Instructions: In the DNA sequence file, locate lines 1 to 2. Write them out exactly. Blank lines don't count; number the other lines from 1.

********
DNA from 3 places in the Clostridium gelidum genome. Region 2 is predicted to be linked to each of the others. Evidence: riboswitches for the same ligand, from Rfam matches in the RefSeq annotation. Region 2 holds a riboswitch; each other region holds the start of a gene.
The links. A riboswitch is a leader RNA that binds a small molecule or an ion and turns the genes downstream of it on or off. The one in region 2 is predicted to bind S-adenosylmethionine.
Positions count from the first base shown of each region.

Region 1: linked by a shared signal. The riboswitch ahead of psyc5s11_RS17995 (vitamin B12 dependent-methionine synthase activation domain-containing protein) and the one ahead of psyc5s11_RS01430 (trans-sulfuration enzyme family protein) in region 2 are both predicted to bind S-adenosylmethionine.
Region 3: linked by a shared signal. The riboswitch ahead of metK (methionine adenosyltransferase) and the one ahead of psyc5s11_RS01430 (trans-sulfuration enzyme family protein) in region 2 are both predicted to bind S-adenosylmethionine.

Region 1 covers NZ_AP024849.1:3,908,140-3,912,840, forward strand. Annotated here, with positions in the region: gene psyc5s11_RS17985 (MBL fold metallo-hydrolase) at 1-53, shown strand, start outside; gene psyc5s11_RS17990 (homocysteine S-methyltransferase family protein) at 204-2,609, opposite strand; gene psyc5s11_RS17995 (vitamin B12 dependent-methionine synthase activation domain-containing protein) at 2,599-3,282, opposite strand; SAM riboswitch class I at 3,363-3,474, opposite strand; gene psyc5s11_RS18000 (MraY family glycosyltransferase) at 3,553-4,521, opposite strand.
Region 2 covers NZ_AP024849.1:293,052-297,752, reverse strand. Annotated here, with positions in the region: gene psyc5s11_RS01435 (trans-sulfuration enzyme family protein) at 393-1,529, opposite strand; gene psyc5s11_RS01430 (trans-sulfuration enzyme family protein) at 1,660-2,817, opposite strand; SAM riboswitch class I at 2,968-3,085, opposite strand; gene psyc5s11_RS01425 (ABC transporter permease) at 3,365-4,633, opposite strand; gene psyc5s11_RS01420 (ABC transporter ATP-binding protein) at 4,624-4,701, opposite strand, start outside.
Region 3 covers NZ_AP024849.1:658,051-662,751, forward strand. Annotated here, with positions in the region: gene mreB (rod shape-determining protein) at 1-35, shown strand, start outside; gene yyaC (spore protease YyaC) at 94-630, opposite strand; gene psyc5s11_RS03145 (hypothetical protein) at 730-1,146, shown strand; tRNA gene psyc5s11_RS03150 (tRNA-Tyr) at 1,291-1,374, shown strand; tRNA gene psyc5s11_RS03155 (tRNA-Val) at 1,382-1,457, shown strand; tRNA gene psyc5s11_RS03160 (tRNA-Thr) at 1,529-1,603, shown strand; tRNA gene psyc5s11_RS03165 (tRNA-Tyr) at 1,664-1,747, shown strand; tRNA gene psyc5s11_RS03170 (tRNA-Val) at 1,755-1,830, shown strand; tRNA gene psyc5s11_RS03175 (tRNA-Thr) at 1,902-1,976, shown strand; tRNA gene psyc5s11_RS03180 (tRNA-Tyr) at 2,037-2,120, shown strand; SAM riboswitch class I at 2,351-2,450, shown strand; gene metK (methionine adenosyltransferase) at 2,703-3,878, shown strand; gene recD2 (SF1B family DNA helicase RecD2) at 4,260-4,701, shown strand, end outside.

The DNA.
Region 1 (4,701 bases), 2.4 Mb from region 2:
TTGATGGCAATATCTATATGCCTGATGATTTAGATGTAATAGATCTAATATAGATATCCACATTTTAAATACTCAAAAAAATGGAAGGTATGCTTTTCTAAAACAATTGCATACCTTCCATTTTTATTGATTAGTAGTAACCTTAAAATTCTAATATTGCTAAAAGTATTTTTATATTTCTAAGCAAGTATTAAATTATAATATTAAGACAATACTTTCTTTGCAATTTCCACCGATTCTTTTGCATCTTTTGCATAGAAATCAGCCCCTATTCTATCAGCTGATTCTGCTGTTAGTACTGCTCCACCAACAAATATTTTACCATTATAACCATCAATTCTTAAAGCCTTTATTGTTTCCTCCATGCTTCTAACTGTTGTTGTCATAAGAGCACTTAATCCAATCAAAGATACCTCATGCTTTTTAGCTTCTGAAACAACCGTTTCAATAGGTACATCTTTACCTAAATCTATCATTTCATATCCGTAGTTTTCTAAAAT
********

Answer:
DNA from 3 places in the Clostridium gelidum genome. Region 2 is predicted to be linked to each of the others. Evidence: riboswitches for the same ligand, from Rfam matches in the RefSeq annotation. Region 2 holds a riboswitch; each other region holds the start of a gene.
The links. A riboswitch is a leader RNA that binds a small molecule or an ion and turns the genes downstream of it on or off. The one in region 2 is predicted to bind S-adenosylmethionine.